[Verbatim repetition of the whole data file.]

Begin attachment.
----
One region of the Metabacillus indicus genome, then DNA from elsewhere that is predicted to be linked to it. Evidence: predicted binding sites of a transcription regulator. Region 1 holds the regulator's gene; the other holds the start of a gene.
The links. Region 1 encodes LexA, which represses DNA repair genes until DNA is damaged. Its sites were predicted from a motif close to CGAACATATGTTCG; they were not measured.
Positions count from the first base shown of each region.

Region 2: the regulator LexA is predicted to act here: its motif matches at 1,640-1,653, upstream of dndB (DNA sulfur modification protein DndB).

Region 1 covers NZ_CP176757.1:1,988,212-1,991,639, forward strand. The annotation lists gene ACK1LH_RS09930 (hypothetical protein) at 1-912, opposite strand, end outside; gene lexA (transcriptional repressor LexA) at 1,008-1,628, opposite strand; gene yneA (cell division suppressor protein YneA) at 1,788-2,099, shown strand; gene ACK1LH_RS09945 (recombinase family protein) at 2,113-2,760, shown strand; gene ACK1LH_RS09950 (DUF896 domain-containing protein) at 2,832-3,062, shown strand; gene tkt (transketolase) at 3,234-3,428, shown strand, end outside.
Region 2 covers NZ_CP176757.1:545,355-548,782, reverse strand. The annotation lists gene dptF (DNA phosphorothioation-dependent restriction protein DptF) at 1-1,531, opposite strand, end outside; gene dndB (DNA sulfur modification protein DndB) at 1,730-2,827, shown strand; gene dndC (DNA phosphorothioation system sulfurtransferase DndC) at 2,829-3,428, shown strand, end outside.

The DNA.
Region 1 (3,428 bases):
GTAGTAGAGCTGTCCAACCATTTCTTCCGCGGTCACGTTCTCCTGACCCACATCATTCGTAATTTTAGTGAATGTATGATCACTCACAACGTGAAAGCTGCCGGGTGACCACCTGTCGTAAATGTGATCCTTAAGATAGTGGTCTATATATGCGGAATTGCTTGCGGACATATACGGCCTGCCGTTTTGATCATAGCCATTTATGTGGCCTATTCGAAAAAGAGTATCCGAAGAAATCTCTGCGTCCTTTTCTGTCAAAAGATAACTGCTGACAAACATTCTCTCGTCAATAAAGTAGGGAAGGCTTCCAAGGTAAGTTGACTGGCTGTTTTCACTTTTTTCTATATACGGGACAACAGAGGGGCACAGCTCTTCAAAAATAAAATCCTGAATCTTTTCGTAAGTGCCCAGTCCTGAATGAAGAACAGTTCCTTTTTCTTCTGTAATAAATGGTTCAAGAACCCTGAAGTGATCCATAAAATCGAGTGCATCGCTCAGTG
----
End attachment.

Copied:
One region of the Metabacillus indicus genome, then DNA from elsewhere that is predicted to be linked to it. Evidence: predicted binding sites of a transcription regulator. Region 1 holds the regulator's gene; the other holds the start of a gene.
The links. Region 1 encodes LexA, which represses DNA repair genes until DNA is damaged. Its sites were predicted from a motif close to CGAACATATGTTCG; they were not measured.
Positions count from the first base shown of each region.

Region 2: the regulator LexA is predicted to act here: its motif matches at 1,640-1,653, upstream of dndB (DNA sulfur modification protein DndB).

Region 1 covers NZ_CP176757.1:1,988,212-1,991,639, forward strand. The annotation lists gene ACK1LH_RS09930 (hypothetical protein) at 1-912, opposite strand, end outside; gene lexA (transcriptional repressor LexA) at 1,008-1,628, opposite strand; gene yneA (cell division suppressor protein YneA) at 1,788-2,099, shown strand; gene ACK1LH_RS09945 (recombinase family protein) at 2,113-2,760, shown strand; gene ACK1LH_RS09950 (DUF896 domain-containing protein) at 2,832-3,062, shown strand; gene tkt (transketolase) at 3,234-3,428, shown strand, end outside.
Region 2 covers NZ_CP176757.1:545,355-548,782, reverse strand. The annotation lists gene dptF (DNA phosphorothioation-dependent restriction protein DptF) at 1-1,531, opposite strand, end outside; gene dndB (DNA sulfur modification protein DndB) at 1,730-2,827, shown strand; gene dndC (DNA phosphorothioation system sulfurtransferase DndC) at 2,829-3,428, shown strand, end outside.

The DNA.
Region 1 (3,428 bases):
GTAGTAGAGCTGTCCAACCATTTCTTCCGCGGTCACGTTCTCCTGACCCACATCATTCGTAATTTTAGTGAATGTATGATCACTCACAACGTGAAAGCTGCCGGGTGACCACCTGTCGTAAATGTGATCCTTAAGATAGTGGTCTATATATGCGGAATTGCTTGCGGACATATACGGCCTGCCGTTTTGATCATAGCCATTTATGTGGCCTATTCGAAAAAGAGTATCCGAAGAAATCTCTGCGTCCTTTTCTGTCAAAAGATAACTGCTGACAAACATTCTCTCGTCAATAAAGTAGGGAAGGCTTCCAAGGTAAGTTGACTGGCTGTTTTCACTTTTTTCTATATACGGGACAACAGAGGGGCACAGCTCTTCAAAAATAAAATCCTGAATCTTTTCGTAAGTGCCCAGTCCTGAATGAAGAACAGTTCCTTTTTCTTCTGTAATAAATGGTTCAAGAACCCTGAAGTGATCCATAAAATCGAGTGCATCGCTCAGTG